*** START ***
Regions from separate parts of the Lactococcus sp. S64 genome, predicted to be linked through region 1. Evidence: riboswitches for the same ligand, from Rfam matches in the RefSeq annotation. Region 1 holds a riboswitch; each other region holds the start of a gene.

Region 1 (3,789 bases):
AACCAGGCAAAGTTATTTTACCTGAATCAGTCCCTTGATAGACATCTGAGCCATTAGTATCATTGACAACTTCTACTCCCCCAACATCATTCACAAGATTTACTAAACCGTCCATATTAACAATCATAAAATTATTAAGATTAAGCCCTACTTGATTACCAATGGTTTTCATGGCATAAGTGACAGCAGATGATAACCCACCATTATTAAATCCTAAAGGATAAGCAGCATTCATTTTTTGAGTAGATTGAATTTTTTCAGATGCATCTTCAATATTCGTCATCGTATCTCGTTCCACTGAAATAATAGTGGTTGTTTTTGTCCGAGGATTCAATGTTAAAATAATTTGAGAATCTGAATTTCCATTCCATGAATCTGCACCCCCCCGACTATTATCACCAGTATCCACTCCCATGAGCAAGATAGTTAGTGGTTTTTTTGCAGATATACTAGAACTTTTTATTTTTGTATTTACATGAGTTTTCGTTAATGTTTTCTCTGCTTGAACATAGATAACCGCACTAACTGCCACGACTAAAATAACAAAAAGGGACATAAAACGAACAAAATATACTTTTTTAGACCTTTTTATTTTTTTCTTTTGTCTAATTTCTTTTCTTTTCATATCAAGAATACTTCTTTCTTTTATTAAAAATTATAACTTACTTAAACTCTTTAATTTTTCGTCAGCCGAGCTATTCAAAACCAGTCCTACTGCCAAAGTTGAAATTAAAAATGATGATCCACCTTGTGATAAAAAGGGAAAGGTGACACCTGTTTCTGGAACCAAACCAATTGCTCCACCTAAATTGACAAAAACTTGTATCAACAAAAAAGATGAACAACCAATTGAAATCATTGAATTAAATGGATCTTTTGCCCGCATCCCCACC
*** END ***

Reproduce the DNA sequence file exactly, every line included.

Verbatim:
Regions from separate parts of the Lactococcus sp. S64 genome, predicted to be linked through region 1. Evidence: riboswitches for the same ligand, from Rfam matches in the RefSeq annotation. Region 1 holds a riboswitch; each other region holds the start of a gene.

Region 1 (3,789 bases):
AACCAGGCAAAGTTATTTTACCTGAATCAGTCCCTTGATAGACATCTGAGCCATTAGTATCATTGACAACTTCTACTCCCCCAACATCATTCACAAGATTTACTAAACCGTCCATATTAACAATCATAAAATTATTAAGATTAAGCCCTACTTGATTACCAATGGTTTTCATGGCATAAGTGACAGCAGATGATAACCCACCATTATTAAATCCTAAAGGATAAGCAGCATTCATTTTTTGAGTAGATTGAATTTTTTCAGATGCATCTTCAATATTCGTCATCGTATCTCGTTCCACTGAAATAATAGTGGTTGTTTTTGTCCGAGGATTCAATGTTAAAATAATTTGAGAATCTGAATTTCCATTCCATGAATCTGCACCCCCCCGACTATTATCACCAGTATCCACTCCCATGAGCAAGATAGTTAGTGGTTTTTTTGCAGATATACTAGAACTTTTTATTTTTGTATTTACATGAGTTTTCGTTAATGTTTTCTCTGCTTGAACATAGATAACCGCACTAACTGCCACGACTAAAATAACAAAAAGGGACATAAAACGAACAAAATATACTTTTTTAGACCTTTTTATTTTTTTCTTTTGTCTAATTTCTTTTCTTTTCATATCAAGAATACTTCTTTCTTTTATTAAAAATTATAACTTACTTAAACTCTTTAATTTTTCGTCAGCCGAGCTATTCAAAACCAGTCCTACTGCCAAAGTTGAAATTAAAAATGATGATCCACCTTGTGATAAAAAGGGAAAGGTGACACCTGTTTCTGGAACCAAACCAATTGCTCCACCTAAATTGACAAAAACTTGTATCAACAAAAAAGATGAACAACCAATTGAAATCATTGAATTAAATGGATCTTTTGCCCGCATCCCCACC